James Worpel

All eyes were on the young Hawk this weekend in yet another close finish against the Cats. Worpel came out with wings fully stretched, laying eight tackles (two inside 50s) and 17 pressure acts. When facing Geelong skipper Joel Selwood, in one of the game’s desperate moments, Worpel snatched the pill off the deck, spinning out of danger and assisting the ball forward for an important goal. The simple, yet courageous act may have saved the game. For the day he had 12 kicks, 11 handballs and five marks. His work was solid around the stoppages, with four clearances, four inside 50s and two rebounds. This week’s Rising Star nominee loved attacking the football and seems to be developing well under the great, Alastair Clarkson. The youngster could see himself in a premiership side this year if Hawks continue their strong form.

Jack Higgins

Richmond’s favourite personality had yet another stellar performance. His consistency has been his most impressive feat this year, flowing well with the chaotic Tigers and injecting some of his own unfamiliar flavour. Higgins collected most of his 16 disposals across the wings, at an 81 per cent efficiency with six contested possessions last weekend. The most impressive of his stats came from his two goal assists, seven score involvements and two contested marks. The unselfish footballer impacts the scoreboard through clever and timely passing. Despite not kicking a big number this year, Higgins doesn’t sit on his hands in the forward line, creating goals through great instincts and great agility. Furthermore, he had 18 pressure acts and a clearance to show for his day.

Ed Richards

Ed ‘Red’ Richards has quickly become a famous name for Bulldog supporters. This debutante stood up in the back half of this season, adding plenty of class up forward at times, and sensational run out of the backline when needed. The latter was prominent in this week’s match. Richards had 17 possessions at 77 per cent disposal efficiency, cleaning up the footy comprehensively in the Bulldogs’ defensive half. He had an impressive run along the wing, bringing the ball inside 50 with a few bounces, creating a goal. For the day, he had two inside 50s, one rebound, 14 pressure acts, four intercept possessions and two marks. It is outstanding how much of the spotlight the debutantes have stolen this year, and Richards is definitely a fan favourite.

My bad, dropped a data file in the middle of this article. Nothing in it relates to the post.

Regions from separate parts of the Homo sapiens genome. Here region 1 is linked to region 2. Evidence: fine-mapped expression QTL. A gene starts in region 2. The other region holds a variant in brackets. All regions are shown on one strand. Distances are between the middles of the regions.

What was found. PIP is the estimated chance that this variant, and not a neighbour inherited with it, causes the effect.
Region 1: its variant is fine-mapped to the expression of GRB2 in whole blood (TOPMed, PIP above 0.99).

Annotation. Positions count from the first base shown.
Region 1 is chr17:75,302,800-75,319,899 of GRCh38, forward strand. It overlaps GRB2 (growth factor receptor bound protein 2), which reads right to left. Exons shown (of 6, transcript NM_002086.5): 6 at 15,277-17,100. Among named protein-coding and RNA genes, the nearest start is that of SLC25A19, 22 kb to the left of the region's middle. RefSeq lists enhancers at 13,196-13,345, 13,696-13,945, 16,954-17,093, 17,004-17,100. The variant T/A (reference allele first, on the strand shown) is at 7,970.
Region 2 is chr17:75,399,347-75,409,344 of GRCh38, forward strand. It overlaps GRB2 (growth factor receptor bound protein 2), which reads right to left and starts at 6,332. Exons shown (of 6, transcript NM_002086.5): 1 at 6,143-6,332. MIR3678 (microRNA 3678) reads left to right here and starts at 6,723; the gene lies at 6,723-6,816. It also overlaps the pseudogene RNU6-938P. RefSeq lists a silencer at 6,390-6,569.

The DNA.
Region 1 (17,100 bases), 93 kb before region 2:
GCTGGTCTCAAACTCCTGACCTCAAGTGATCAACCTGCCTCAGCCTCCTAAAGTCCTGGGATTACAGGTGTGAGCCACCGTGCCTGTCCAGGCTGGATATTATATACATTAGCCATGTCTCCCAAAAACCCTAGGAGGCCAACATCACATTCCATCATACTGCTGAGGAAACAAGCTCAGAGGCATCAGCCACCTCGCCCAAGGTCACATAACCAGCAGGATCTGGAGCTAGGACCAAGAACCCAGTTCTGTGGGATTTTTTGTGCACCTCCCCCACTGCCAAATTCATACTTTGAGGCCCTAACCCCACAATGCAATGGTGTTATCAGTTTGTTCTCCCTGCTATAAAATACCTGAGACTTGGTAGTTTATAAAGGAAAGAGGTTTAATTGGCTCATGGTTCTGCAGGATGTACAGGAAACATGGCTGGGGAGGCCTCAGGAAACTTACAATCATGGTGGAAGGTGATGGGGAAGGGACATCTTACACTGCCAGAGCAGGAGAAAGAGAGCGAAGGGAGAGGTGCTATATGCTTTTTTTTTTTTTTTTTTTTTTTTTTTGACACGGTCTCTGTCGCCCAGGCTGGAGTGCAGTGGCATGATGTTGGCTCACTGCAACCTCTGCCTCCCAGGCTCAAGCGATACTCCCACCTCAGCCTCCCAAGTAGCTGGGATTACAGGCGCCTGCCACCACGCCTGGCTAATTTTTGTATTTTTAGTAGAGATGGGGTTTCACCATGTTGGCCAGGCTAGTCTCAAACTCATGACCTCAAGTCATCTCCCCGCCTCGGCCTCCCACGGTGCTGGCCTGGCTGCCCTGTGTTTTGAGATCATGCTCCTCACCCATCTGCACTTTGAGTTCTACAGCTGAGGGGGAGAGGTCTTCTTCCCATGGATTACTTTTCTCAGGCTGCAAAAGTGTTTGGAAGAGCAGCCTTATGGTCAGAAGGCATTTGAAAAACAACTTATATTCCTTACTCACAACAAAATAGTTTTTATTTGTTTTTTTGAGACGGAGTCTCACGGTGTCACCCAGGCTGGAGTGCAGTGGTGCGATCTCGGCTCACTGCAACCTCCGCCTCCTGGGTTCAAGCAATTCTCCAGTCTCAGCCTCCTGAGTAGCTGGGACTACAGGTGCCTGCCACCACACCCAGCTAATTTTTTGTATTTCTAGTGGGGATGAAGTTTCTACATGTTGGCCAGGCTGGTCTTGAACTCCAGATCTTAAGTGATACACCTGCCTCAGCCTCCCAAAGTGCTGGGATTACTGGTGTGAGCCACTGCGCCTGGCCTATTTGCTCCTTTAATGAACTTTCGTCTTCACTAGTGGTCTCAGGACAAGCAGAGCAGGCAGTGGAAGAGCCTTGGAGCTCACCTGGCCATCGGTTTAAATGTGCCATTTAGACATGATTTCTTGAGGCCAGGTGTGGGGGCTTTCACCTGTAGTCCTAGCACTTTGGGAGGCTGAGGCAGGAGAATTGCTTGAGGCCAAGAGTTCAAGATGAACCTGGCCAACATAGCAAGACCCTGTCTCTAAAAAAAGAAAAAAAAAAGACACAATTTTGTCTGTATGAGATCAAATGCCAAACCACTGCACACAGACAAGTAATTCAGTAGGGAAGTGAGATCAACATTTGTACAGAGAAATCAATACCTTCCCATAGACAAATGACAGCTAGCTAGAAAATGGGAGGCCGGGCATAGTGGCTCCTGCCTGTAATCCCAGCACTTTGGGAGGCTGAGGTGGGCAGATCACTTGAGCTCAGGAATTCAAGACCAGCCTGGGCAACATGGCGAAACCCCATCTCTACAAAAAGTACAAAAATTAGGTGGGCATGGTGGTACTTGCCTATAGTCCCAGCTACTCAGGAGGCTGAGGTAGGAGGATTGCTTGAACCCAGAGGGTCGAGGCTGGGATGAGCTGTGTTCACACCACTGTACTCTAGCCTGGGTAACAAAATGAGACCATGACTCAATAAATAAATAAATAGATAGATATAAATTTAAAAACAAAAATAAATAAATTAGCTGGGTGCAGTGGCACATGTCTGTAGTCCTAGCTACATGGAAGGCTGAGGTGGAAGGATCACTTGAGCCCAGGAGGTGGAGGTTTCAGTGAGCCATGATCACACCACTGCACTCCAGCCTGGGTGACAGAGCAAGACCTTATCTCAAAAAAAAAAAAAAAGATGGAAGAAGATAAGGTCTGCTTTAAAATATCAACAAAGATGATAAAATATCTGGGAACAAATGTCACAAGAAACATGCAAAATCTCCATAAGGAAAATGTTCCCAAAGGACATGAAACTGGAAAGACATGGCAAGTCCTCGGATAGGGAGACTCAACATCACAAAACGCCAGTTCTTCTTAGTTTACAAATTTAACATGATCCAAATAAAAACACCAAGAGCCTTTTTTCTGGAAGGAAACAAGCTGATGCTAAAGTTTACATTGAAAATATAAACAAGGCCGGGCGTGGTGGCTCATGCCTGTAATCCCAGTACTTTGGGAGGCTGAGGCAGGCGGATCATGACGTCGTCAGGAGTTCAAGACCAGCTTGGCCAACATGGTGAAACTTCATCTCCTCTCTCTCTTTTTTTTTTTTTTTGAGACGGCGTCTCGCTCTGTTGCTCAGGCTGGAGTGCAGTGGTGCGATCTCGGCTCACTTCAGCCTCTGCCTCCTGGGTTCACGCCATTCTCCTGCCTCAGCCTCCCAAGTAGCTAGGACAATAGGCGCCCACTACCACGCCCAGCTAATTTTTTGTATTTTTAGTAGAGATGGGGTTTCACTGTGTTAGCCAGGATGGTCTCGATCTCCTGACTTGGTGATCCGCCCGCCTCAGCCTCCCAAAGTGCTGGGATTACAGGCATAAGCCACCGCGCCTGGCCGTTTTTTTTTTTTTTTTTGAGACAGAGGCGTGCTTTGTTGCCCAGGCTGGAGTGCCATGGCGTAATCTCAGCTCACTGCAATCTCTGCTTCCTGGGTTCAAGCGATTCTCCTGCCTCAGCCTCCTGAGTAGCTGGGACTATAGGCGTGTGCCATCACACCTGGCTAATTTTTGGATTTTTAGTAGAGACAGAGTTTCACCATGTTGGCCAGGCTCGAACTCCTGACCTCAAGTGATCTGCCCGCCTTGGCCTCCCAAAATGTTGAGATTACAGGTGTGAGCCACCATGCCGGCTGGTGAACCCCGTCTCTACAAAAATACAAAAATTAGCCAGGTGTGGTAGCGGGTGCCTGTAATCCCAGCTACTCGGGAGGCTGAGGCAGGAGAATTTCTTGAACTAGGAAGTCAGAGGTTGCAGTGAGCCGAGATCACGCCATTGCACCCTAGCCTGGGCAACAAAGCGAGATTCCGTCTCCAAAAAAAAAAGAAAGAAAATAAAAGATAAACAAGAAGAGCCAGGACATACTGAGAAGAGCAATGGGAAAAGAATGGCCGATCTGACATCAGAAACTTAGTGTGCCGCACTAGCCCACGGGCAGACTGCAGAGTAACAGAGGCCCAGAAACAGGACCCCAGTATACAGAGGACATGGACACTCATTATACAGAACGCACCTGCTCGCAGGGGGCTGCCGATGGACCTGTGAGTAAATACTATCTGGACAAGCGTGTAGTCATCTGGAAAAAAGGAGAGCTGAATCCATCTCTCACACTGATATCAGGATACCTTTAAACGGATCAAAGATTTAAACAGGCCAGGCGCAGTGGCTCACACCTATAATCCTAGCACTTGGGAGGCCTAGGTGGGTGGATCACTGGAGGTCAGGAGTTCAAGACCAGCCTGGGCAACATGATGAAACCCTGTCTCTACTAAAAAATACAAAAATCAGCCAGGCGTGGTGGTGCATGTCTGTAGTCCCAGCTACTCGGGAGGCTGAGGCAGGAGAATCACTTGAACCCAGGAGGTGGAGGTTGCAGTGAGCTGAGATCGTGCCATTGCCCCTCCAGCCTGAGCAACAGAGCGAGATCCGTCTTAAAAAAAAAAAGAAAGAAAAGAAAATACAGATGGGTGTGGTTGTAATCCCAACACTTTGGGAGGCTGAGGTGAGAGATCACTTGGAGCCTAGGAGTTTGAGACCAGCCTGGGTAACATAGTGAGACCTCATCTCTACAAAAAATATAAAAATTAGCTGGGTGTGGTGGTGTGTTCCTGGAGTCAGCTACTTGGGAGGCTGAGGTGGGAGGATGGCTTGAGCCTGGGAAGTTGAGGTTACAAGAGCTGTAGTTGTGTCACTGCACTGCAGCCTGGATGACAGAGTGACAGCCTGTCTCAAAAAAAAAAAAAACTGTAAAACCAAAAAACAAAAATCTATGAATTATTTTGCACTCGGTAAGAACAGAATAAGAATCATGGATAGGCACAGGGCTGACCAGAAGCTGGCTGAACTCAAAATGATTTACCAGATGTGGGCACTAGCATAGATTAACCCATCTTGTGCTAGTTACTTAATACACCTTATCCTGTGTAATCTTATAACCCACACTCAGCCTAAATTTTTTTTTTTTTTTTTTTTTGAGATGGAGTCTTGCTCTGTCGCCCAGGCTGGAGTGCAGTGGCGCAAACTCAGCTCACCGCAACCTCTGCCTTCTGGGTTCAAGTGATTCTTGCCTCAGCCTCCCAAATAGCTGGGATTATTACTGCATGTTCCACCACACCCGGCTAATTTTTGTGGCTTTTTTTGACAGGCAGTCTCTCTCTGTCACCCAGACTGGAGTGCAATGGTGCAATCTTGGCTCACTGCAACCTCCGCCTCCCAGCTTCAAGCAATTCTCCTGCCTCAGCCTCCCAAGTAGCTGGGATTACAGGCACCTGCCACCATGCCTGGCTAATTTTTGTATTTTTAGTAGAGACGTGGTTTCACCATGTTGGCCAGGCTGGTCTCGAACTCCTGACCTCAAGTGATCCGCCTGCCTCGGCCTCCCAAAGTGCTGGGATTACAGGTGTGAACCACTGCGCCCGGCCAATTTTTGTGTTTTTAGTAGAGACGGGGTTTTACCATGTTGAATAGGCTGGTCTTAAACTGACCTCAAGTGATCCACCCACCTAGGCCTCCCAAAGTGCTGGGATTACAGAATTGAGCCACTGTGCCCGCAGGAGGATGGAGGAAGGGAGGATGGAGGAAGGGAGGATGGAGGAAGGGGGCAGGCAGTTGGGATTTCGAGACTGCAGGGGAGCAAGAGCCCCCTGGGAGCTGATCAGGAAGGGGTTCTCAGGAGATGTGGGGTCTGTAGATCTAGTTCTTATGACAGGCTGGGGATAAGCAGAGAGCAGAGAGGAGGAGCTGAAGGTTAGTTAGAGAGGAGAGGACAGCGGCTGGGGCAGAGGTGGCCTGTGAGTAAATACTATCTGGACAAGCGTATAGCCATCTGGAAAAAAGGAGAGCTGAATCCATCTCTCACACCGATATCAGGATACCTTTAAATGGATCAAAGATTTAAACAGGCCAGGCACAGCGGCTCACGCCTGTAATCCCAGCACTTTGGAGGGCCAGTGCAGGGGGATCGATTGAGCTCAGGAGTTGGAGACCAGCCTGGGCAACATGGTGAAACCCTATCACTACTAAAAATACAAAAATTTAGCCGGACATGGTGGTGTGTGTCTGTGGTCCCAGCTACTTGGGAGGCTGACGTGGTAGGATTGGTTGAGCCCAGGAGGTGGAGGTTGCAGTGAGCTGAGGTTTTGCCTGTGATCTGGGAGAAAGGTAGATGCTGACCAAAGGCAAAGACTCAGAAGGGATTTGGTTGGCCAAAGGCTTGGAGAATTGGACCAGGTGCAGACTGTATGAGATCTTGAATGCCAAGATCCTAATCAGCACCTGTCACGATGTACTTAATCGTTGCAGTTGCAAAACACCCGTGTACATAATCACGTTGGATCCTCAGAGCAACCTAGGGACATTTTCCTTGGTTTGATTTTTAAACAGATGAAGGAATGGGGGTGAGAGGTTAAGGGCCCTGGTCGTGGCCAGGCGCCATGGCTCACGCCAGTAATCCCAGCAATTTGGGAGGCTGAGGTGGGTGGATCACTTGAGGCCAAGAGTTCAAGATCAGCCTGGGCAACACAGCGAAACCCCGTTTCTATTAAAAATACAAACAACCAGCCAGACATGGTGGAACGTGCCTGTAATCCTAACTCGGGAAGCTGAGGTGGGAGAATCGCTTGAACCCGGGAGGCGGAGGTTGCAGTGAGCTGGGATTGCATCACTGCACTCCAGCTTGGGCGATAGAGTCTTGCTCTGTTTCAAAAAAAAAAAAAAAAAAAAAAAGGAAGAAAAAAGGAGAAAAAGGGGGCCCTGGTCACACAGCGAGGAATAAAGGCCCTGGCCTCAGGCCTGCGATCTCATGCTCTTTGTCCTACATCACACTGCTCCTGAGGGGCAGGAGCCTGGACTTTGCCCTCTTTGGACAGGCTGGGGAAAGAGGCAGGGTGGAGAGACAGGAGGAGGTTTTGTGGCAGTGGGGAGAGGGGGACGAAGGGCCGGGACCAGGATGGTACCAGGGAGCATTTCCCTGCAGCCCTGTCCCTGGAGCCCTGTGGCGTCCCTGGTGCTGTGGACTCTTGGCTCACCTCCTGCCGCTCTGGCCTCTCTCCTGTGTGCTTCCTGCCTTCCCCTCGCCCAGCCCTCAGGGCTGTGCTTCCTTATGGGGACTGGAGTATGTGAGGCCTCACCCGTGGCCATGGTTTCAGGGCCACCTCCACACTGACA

Tim Kelly

Though not at his usual form, Kelly still performed well enough to have his spot on this list. He had 11 kicks and six handballs with a 65 per cent disposal efficiency. His most impressive feat came from his 385 metres gained and five one percenters. It’s fair to say if this was a Tim Kelly best performance list, this one wouldn’t make it, but Kelly still had his fair share of an impact. His accuracy in front of goal was dismal at 33 percent, kicking one out of three. Though like usual his stats were well spread, finishing with four clearances, four inside 50s, two tackles and 13 pressure acts. Hopefully we can see Geelong’s heavy hitter lift this week and play some of the footy we saw against the Tigers.

Paddy Dow

Dow is slowly establishing his trademark with his strong running across the wing. First using it to score a Goal of the Week nomination, Dow used his second run to setup a teammate and secure an easier score. Finding his zone in recent times, it seems the nerves of elite football are things of the past. Carlton’s young ball carrier secured 10 kicks and five handballs at a 60 percent disposal efficiency and nine contested possessions. His impact was spread across forward and back, with seven score involvements and 11 pressure acts. He proved strong in the clearance yet again, securing four, and showed his dominance delivering the ball with five inside 50s. With the way these last few weeks are going, I can see 2019 being the year of Dow, and I sure can’t wait to see it.